At the last congress of the GAW in Accra last year, Mr Gyan-Apenteng recalled, Prof Awoonor gave the keynote address and ‘gave a brilliant speech, paying glowing tributes to so many writers of his generation Efua Sutherland, Joe De-Graft, Danny Mortey, all the rest of them and his last words were ‘I hope I will also be remembered like this when I die”.
To Prof Awoonor’s family, he said, ‘On a day like this, my thoughts are with his family. We always say we feel their pain, but you cannot really feel it as it feels. But we can only give them our condolence and they should know that the whole nation is with them.
‘All the writers of Ghana and Africa are with them in prayers because the death of Kofi Awoonor is a national tragedy. The way and manner he died made it an African calamity. The family should take comfort from the fact that the whole continent is mourning with them.’
Prof Atukwei Okai Secretary General, Pan African Writers Association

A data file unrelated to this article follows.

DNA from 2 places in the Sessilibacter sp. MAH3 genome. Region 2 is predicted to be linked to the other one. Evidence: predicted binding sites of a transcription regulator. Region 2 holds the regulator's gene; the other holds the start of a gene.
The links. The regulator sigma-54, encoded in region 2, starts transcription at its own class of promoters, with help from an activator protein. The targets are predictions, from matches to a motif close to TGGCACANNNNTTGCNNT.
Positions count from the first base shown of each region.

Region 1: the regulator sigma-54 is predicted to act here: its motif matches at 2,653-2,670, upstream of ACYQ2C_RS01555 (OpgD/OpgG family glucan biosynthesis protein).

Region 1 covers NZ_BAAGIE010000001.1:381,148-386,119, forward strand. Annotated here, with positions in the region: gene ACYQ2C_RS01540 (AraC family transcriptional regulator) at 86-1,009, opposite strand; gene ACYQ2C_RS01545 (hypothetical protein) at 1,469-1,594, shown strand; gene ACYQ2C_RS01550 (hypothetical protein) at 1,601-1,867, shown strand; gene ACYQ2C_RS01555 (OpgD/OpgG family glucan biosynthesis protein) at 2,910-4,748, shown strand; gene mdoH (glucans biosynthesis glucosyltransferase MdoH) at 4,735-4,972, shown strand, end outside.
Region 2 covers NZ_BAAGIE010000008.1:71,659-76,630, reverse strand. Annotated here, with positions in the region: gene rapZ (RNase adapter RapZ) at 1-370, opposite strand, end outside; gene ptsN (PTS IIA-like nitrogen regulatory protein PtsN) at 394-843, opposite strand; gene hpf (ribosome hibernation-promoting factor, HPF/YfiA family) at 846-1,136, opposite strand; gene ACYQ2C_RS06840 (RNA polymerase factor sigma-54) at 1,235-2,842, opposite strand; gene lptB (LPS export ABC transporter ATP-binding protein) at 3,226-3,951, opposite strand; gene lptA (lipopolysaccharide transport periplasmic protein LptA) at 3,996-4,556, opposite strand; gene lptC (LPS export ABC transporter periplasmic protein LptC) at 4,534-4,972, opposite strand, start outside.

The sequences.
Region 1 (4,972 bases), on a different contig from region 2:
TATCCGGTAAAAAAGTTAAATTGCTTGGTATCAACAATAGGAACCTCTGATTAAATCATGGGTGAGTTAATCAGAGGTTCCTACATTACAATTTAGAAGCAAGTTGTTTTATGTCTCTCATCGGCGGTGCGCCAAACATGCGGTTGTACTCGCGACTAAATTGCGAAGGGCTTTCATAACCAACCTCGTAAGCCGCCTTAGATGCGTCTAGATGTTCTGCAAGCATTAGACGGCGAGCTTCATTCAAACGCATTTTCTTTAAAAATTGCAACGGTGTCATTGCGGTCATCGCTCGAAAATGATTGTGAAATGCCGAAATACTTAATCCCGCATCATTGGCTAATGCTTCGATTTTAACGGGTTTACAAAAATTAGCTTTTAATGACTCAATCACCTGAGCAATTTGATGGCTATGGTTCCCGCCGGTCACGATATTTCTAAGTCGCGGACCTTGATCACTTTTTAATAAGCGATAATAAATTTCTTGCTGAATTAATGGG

In a statement released by PAWA its Secretary General, Prof Atukwei Okai, described the death of Prof Awoonor as constituting a ‘glittering page rudely torn from the unfinished book of Africa’.
‘It is our collective and passionate hope that there will come a time when these brutish and dastardly upheavals in human society will be brought to an end through the enthronement of justice and fairness in the world, and ultimately a reaching out towards an all-healing brotherliness,’ it added.
While consoling victims of the attack, the statement said the only consolation in the case of the departed Prof Awoonor was that ‘the ideas of his many works will be a continuing source of inspiration to African people’.